Bob Howard (singer)

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Bob Howard (born Howard Joyner, June 20, 1906 – December 3, 1986) (Another source gives his birth date as June 20, 1897.)[1] was an American pianist-vocalist on swing records in the 1930s. Born in Newton, Massachusetts, Joyner began singing in New York night clubs in the mid-1920s. He began recording in 1931 under his real name for Columbia.

Under the name Bob Howard, he played New York's Park Central Hotel, Famous Door, Hickory House and other clubs as well as theaters. He was signed to Decca in late 1934 and recorded a series of hot small group swing records between 1935 and 1938. His studio groups included Benny Carter, Buster Bailey, Rex Stewart, Ben Webster, Teddy Wilson, Russell Procope, Cecil Scott, Cozy Cole, Bunny Berigan, Artie Shaw, Babe Russin and others. Howard did not play piano on his Decca's, only sang.

He embarked on European tours as a solo performer.[2] He also had his own radio series in New York in the middle and late 1930s. He remained active in the 1940s, which included performing in a handful of short films (1936–1947). He acted in an episode of Perry Mason in 1959.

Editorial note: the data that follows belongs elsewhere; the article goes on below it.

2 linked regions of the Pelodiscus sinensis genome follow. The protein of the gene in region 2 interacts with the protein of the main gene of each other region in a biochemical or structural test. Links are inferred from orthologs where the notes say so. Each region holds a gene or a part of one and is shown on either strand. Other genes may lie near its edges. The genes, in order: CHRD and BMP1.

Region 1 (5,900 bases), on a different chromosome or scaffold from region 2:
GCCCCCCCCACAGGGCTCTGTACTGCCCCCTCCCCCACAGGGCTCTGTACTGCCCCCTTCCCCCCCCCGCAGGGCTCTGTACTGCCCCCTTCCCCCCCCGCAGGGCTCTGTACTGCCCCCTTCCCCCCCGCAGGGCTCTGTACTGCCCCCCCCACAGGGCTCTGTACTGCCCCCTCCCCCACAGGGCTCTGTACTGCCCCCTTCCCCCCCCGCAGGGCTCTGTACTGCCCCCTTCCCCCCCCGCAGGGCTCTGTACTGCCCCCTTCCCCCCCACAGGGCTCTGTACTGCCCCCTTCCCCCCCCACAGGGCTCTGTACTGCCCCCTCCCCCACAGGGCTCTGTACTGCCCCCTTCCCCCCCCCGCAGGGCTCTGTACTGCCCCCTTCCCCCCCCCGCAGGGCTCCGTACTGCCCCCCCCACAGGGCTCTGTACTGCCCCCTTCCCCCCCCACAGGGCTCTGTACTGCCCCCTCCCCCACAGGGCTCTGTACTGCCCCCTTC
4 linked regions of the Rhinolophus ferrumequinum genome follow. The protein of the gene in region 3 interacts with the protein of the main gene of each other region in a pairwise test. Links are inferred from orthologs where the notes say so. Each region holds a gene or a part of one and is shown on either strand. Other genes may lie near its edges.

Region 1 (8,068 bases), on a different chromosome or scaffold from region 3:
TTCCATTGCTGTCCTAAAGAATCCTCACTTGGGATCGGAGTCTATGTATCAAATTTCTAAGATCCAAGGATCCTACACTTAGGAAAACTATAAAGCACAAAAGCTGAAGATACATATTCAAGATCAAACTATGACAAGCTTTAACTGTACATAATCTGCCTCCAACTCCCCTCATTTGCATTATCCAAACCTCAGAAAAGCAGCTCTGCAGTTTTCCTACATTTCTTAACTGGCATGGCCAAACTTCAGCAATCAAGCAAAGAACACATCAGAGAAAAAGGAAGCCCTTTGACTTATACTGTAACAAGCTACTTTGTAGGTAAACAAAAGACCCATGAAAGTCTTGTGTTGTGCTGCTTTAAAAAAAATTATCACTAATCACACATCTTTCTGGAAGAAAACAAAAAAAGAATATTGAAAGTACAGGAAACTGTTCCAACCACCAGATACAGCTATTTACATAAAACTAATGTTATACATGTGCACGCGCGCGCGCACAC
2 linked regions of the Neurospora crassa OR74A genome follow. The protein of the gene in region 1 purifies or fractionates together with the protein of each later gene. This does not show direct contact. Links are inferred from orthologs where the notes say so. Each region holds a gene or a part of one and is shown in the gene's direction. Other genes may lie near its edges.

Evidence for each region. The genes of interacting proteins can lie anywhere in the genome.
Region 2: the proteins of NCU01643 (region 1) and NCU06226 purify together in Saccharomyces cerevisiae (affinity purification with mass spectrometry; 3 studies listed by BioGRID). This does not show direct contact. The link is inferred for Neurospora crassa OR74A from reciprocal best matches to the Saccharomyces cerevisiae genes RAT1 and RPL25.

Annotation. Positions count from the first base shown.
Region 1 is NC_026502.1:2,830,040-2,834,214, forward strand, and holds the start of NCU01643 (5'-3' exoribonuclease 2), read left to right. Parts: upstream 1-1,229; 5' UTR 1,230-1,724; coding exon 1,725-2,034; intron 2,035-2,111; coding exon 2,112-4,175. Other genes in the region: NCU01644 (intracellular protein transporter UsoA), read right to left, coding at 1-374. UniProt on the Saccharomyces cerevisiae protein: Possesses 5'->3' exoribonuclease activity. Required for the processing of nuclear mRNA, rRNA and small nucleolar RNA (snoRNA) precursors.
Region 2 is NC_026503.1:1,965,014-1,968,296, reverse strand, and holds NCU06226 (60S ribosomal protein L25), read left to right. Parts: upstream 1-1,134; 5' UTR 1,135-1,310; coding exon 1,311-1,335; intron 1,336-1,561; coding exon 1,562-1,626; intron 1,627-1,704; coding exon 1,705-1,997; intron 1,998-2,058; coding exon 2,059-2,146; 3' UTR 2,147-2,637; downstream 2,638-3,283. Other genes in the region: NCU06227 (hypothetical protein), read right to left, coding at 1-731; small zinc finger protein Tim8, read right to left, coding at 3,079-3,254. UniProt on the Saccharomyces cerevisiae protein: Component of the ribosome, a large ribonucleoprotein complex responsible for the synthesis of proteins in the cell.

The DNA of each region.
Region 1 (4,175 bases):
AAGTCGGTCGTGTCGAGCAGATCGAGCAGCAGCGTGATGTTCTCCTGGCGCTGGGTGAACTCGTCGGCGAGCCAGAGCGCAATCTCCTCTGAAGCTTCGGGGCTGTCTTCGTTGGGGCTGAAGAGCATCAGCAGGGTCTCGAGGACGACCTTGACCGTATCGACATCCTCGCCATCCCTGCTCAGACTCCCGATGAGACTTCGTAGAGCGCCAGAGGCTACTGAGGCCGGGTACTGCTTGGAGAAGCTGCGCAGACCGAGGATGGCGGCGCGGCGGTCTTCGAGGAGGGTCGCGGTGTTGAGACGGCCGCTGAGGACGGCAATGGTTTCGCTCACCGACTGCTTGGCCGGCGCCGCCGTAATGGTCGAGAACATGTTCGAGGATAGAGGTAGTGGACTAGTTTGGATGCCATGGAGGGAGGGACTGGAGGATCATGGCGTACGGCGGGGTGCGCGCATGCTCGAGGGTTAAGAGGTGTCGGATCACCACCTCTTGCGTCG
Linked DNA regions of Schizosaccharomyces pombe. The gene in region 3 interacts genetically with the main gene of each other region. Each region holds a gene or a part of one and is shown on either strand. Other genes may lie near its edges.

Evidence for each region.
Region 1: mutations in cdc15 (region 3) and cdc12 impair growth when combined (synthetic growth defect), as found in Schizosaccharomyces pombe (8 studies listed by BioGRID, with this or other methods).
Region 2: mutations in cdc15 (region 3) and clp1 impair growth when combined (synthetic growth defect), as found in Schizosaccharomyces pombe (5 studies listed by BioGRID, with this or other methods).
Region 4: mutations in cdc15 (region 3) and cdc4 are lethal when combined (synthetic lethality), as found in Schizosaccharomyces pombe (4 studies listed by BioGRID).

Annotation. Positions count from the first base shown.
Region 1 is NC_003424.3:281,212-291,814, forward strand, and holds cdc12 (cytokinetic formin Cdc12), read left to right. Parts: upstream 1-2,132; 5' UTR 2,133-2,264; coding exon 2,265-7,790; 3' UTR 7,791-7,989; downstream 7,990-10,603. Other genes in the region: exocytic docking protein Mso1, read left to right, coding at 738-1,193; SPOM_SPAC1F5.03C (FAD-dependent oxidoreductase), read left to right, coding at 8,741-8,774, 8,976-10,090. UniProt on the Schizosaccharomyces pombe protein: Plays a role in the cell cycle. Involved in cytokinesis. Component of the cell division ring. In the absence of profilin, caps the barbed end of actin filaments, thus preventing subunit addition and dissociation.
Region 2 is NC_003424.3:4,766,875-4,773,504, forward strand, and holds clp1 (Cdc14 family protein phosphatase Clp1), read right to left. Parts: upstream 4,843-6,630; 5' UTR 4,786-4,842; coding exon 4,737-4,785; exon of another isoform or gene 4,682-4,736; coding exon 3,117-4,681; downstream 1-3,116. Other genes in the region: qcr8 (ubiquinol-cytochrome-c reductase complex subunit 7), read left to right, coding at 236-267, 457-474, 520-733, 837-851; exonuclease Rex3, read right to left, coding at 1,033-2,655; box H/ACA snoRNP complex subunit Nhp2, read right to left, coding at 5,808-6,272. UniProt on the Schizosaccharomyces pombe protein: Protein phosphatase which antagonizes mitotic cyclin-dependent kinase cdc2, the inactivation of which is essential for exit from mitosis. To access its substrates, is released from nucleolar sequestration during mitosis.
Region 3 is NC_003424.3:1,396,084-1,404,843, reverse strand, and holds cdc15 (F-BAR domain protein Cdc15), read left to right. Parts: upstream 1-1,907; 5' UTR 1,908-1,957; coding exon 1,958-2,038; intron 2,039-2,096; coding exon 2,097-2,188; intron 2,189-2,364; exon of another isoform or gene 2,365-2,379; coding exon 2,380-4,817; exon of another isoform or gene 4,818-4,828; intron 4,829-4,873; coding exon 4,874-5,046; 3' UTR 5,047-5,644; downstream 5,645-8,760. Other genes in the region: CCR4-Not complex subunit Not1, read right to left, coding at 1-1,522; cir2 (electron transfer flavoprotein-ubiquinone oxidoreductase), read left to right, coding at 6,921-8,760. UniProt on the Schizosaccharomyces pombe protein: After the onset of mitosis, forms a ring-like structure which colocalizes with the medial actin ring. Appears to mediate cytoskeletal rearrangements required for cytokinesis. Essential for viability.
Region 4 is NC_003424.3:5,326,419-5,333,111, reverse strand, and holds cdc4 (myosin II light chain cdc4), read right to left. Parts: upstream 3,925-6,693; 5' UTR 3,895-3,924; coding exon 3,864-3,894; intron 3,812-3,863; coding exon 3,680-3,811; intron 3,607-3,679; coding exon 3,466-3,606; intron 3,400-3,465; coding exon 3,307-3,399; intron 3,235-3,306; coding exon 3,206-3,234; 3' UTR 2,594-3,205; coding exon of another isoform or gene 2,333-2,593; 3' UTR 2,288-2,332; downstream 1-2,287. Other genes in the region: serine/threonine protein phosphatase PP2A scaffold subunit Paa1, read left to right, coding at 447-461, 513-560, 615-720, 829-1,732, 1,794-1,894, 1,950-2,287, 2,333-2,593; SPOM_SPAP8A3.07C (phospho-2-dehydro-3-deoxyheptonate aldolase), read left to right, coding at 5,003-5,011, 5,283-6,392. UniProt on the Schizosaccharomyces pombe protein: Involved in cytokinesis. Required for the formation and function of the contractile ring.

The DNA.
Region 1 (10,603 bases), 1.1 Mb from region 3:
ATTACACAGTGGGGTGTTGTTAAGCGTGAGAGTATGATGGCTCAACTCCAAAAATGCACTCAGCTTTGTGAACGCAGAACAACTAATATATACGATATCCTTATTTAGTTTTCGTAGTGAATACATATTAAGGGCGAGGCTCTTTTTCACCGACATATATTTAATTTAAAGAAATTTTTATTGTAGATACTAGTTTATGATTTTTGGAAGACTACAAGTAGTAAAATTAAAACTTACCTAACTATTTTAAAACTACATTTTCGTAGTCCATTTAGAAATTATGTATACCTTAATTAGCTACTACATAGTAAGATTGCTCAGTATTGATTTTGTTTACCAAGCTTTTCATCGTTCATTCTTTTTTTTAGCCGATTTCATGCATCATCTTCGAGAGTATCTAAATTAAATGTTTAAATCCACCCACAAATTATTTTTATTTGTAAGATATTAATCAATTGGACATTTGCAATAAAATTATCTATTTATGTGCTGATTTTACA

In 1948, Howard hosted The Bob Howard Show on CBS, making him the first African-American to host a regularly broadcast network TV show. The program was cancelled after only thirteen episodes.[3][4] He also was a regular performer on Sing It Again on CBS-TV in 1950 - 1951.[5]

He later relocated to Las Vegas and Los Angeles. He died in the Bronx, New York.

References[edit]

  1. ^ DeLong, Thomas A. (1996). Radio Stars: An Illustrated Biographical Dictionary of 953 Performers, 1920 through 1960. McFarland & Company, Inc. ISBN 978-0-7864-2834-2. Pp. 133-134.
  2. ^ "Bob Howard, "Sing It Again" Piano Jive Artist Throws Music Rule Book Away". The New York Age. New York, New York City. July 10, 1948. p. 6. Retrieved June 10, 2016 – via Newspapers.com. open access publication – free to read
  3. ^ Hill, George H. (1986). Ebony Images: Black Americans and Television. Carson, CA: Daystar Publishing Company. p. 24. ISBN 978-0-933650-01-5. Retrieved June 24, 2013.
  4. ^ AllMusic Guide "One of the first TV shows hosted by a black man". African American Registry. Retrieved October 5, 2013.
  5. ^ Terrace, Vincent (2011). Encyclopedia of Television Shows, 1925 through 2010. McFarland & Company, Inc. ISBN 978-0-7864-6477-7. Pp. 971-972.
  • The Complete Encyclopedia of Popular Music and Jazz 1900-1950 by Roger D. Kinkle (Arlington House, 1974)